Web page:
He said the management of Wray & Nephew, owners of Appleton Estate, met with the unionized workers’ representatives in Kingston yesterday. Arising from the discussions, its understood that workers will be made redundant by the end of August 2020.
If this is indeed the case, he said the decision provided no opportunity for a smooth transition; no chance to create alternative income and no planned diversification of the local economy.
Waite said there will be absolutely nothing to cushion the certain devastation that will be brought on by this action.
Since the closure of Alpart, Appleton is the largest employer in the parish and is the lifeblood of the economy in St Elizabeth’s northern belt, Mr Waite said.
“It is not that a future without sugar cannot be contemplated. However, we are concerned that the undue haste with which this is being done without proper consultation is bound to exacerbate the certain economic and social disruption. We are of the view that sufficient consultations have not been carried out as to possible options that could be explored to keep the factory in operation,” Mr Waite lamented.
While acknowledging that the utterances of the Prime Minister and the actions of this Administration to date, do not suggest that this Andrew Holness-led Government believes in a viable future for sugar, Mr Waite is suggesting that the Government engages Wray & Nephew with a view of them acquiring the capability of producing ‘Plantation White’ sugar for use in our local manufacturing industry.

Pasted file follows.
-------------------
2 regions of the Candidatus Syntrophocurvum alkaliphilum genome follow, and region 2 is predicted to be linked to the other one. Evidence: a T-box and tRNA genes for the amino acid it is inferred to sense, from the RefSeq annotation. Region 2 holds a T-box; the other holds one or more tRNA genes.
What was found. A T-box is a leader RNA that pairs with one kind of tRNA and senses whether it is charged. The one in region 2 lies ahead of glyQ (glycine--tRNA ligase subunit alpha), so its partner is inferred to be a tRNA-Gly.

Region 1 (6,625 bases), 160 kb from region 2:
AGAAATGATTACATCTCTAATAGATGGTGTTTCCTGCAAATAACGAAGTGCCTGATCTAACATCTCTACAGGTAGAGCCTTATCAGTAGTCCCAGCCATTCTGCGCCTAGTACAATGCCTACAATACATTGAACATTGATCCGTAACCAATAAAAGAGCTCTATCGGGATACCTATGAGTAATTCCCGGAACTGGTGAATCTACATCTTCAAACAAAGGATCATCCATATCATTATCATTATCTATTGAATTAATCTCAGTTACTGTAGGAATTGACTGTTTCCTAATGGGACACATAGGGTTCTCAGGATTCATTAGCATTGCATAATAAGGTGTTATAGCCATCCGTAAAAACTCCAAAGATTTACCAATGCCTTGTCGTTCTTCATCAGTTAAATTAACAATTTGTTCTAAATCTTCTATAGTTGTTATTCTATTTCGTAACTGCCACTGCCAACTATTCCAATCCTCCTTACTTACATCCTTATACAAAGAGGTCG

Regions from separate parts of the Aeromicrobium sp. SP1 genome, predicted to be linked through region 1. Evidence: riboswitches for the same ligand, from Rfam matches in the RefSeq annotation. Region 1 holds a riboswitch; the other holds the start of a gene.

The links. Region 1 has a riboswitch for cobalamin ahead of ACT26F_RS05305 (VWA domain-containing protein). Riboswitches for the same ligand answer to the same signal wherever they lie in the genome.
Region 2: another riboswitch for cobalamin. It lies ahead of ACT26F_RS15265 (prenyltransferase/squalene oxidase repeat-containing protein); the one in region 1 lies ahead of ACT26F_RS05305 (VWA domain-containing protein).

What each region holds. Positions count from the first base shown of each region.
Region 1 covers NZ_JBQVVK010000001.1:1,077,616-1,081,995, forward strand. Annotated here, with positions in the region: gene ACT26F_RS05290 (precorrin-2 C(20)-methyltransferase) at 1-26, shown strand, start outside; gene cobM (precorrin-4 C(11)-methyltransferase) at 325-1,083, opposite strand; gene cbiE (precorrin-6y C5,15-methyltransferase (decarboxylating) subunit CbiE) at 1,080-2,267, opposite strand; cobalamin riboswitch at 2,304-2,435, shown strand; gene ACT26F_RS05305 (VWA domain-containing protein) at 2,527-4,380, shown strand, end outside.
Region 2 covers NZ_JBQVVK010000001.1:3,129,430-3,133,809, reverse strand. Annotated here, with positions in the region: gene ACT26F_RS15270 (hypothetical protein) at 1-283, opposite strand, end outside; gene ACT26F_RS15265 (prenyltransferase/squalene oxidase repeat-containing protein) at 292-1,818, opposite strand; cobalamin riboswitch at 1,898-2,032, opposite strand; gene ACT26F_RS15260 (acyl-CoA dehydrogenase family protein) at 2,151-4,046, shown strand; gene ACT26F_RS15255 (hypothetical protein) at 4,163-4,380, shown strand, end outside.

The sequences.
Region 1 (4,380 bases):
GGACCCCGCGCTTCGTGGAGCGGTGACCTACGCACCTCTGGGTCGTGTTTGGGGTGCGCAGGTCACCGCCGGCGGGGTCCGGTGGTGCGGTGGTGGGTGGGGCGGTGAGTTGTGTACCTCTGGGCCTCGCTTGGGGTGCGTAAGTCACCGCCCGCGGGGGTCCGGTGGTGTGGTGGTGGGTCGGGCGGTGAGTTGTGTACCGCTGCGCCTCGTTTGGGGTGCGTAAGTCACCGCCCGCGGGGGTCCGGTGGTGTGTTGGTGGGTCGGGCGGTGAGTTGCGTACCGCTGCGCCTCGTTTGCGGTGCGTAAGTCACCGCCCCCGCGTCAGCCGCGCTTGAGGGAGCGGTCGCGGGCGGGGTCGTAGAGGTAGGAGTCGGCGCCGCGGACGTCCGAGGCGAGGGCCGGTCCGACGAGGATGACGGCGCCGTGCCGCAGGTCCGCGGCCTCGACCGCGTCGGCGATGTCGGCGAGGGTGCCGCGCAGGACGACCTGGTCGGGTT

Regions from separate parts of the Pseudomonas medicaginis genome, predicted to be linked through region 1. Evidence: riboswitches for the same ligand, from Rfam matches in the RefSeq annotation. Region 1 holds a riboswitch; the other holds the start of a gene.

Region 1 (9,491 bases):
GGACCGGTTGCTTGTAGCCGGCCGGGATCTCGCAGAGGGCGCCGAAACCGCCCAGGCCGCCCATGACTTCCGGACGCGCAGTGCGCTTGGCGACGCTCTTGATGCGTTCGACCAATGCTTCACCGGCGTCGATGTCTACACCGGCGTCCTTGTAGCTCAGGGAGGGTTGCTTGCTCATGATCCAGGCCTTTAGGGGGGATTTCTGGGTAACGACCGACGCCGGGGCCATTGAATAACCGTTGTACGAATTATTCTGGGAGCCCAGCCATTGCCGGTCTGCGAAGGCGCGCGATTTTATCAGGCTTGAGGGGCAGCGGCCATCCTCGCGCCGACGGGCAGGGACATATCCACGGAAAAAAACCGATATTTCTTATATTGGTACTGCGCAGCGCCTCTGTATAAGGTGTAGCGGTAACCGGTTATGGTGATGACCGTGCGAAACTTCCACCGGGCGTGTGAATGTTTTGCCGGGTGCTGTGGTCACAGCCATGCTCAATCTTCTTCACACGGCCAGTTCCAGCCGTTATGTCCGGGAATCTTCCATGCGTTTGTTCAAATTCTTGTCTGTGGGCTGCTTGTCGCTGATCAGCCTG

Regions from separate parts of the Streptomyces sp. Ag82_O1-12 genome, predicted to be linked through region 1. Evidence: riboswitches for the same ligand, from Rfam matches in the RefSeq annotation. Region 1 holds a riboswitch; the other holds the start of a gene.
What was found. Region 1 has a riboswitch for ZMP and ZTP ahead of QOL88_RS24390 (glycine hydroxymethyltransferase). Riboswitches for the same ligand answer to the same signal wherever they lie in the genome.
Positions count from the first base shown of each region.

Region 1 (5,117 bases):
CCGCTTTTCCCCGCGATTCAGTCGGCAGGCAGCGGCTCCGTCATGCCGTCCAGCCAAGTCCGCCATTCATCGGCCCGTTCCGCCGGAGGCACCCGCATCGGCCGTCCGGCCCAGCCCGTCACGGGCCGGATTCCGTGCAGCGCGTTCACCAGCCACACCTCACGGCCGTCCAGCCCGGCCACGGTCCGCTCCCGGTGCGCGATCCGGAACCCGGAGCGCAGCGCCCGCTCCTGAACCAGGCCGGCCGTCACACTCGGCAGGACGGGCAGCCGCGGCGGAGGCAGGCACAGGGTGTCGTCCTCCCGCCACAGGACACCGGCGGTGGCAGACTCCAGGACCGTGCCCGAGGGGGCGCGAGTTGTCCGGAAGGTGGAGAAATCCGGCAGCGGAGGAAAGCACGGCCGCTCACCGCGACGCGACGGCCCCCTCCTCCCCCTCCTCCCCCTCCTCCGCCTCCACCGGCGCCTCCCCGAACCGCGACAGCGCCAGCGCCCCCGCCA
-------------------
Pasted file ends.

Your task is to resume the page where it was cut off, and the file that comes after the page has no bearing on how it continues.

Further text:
This would also require that the Government supports discussions at CARICOM to apply a forty per cent Common External Tariff to white sugar manufactured outside the region, as is done for brown sugar.
“The fact is that Jamaica has never produced a grain of white sugar, yet we import 70,000 tons of granulated sugar per year; almost double the 40,000 tons of brown sugar we consume per year.
The same brown sugar we produce, in some instances, might have been re-processed and sold locally. Belize has led the way on this, and Guyana is following suit. Jamaica, meanwhile, is trapped in the paralysis of analysis.” Mr Waite explained that these bold decisions are required to preserve what is left of the sugarcane industry, which directly affects at least eight parishes.
“Perhaps things could have been different if the then Minister with oversight of the Agriculture portfolio had last year engaged the management of Appleton, rather than engaging in a messy frolic of his own, in the divestment of Holland Estate lands rife with allegations of corruption, cronyism, and nepotism,” Mr Waite said.
- Countries: Jamaica